By the announcement of his resignation on Monday, Pope Benedict XVI has shown both his modesty – his awareness of his limits – and the degree to which he has very much a mind of his own. Retirement rumours had not been circulating; his own spokesperson was taken by surprise.
Indeed, at the beginning of his papacy, Benedict was slow to realize that he needed a great deal of help from communications staffers, as if his undoubted articulateness and lucidity were enough for the leader of such a large and complex organization.
If one may borrow a phrase from accountancy, Benedict has been a good CEO “on a going-forward basis.” He established reasonably solid reforms to prevent any recurrences of priests’ sexual abuse of children or of financial improprieties, but he has been less effective in holding individuals accountable for past wrongdoing.
As Cardinal Ratzinger, he was mainly known to the world as a doctrinal enforcer. As soon as he became Pope, however, he emerged as a prolific author, starting with his encyclical on love, Deus Caritas Est (God is love) in 2005, which was well received even by his long-time colleague and antagonist Hans Kung.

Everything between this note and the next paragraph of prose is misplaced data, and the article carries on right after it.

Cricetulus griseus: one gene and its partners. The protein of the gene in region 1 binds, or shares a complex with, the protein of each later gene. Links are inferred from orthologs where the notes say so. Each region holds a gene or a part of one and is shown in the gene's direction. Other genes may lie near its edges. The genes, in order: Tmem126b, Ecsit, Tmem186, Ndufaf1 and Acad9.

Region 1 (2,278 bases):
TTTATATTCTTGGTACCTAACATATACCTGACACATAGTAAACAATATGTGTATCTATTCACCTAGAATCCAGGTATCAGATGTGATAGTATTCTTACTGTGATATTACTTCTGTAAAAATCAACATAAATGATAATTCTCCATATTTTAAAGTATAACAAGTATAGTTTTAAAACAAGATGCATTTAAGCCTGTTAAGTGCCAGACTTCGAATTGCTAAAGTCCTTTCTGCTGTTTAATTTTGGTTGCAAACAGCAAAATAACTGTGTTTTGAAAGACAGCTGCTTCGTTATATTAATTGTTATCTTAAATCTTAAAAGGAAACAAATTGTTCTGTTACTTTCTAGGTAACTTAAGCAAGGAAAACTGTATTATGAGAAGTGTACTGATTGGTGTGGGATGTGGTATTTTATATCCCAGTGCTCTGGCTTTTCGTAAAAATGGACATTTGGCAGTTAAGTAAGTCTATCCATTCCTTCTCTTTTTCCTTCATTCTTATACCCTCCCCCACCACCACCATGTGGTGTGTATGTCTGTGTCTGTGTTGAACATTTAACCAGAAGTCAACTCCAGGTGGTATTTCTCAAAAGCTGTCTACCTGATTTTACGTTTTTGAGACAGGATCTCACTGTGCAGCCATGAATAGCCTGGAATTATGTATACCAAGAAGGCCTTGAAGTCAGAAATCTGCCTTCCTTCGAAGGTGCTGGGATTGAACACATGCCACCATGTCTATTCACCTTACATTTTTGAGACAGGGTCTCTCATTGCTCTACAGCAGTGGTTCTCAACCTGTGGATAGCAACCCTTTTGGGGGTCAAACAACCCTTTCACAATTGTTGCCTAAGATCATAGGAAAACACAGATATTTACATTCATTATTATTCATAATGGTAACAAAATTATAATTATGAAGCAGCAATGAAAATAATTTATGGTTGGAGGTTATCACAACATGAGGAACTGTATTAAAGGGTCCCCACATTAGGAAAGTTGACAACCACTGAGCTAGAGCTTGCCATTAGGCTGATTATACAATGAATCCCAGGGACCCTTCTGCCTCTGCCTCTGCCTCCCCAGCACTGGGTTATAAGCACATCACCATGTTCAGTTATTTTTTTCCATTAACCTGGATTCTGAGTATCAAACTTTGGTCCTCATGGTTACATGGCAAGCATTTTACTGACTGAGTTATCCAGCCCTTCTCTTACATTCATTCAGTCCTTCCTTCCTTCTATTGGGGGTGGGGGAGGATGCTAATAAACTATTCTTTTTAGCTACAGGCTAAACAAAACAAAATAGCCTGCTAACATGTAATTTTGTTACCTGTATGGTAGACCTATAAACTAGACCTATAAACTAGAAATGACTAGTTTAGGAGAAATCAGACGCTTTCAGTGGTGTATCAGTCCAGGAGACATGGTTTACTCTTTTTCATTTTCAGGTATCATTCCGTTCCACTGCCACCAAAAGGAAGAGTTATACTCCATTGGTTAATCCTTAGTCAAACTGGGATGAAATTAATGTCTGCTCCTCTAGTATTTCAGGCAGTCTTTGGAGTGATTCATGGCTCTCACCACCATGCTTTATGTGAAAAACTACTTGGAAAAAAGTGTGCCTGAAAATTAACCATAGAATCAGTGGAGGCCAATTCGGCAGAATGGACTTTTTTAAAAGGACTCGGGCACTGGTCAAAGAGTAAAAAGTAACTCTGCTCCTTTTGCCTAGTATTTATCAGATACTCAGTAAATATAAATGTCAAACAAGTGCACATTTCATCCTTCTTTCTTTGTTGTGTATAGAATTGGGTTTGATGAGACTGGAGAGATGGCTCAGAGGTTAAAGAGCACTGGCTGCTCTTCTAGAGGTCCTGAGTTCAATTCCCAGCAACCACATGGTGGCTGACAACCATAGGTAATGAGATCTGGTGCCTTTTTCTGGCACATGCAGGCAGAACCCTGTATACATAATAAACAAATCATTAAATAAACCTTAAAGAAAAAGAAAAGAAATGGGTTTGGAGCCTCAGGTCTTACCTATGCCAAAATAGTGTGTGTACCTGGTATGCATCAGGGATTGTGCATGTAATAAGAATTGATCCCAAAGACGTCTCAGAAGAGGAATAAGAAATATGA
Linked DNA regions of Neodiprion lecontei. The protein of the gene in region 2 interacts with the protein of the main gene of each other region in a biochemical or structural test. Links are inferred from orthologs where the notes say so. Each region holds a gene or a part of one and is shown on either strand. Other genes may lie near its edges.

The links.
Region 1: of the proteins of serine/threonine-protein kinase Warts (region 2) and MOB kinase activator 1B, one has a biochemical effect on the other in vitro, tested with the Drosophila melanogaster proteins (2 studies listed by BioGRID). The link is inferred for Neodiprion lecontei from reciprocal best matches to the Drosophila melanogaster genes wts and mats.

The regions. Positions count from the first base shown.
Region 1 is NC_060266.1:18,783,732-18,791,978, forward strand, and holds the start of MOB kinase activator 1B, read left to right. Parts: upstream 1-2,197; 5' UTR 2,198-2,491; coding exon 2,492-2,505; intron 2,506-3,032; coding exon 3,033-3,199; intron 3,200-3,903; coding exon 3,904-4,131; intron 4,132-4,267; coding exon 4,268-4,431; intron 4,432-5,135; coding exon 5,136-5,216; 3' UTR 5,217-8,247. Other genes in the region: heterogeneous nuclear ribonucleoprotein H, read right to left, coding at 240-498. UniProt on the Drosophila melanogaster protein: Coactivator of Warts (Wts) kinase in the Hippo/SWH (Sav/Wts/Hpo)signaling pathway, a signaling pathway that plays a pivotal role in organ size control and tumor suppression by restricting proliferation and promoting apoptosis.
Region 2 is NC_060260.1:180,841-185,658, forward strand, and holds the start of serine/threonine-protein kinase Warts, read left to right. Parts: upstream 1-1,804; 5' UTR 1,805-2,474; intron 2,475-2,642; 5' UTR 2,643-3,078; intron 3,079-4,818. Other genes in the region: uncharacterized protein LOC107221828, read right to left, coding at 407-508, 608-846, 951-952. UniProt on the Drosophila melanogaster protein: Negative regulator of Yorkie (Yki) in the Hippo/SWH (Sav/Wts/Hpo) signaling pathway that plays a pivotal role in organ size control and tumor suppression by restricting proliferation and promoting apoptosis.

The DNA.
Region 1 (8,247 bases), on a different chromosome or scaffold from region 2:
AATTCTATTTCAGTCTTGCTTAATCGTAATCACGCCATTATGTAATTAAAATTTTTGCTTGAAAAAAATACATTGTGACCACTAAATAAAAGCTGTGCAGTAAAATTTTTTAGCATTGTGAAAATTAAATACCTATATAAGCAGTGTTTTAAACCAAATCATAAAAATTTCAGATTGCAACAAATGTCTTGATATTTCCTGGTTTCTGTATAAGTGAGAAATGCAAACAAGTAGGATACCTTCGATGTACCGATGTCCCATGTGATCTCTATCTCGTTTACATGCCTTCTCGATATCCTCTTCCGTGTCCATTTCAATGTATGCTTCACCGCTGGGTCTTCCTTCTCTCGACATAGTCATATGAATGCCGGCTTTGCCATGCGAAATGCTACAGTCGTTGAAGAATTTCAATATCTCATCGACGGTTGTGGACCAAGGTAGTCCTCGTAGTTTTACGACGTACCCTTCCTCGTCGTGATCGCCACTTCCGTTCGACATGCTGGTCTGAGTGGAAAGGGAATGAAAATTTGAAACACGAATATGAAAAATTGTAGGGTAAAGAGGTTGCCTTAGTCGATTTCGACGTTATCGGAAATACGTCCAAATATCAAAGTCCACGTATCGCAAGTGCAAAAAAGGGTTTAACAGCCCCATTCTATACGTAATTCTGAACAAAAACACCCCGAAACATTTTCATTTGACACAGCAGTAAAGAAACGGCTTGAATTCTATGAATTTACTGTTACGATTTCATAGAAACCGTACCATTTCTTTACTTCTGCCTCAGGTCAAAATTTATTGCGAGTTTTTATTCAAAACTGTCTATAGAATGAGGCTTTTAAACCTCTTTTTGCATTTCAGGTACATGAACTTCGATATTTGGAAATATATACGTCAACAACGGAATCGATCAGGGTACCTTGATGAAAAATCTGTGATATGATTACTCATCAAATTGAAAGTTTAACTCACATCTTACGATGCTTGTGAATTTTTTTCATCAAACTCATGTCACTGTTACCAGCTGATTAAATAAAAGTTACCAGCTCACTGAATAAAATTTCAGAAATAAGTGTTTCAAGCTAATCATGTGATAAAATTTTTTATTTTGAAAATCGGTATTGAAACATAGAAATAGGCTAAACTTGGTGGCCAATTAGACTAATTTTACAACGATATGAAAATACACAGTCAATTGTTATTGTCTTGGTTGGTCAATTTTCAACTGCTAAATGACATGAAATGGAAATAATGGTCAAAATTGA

He has continued to publish books of real freshness, writing with a clarity that has not always been characteristic of German intellectuals. By comparison, his predecessor’s style was dense.
In short, Benedict has successfully fulfilled the teaching function of his office, however mixed his record as an administrator may be.
His stylistic sense also appeared in his ear for liturgy. Without reverting to the remote ritual of the 16th century, his reforms in this area deftly retouched the sometimes flat, leaden wording of the new mass of the 1970s, restoring a certain mystery and sublimity.
By the manner of his leaving office, Pope Benedict XVI revealed himself as an innovator. He has turned out to be someone very conscious that, in an age of longevity, death is no longer the best time to retire from a major job. This highly self-aware, humble but independent decision offers much hope that the departing Pope will continue to contribute much to the world as a writer, philosopher and theologian.
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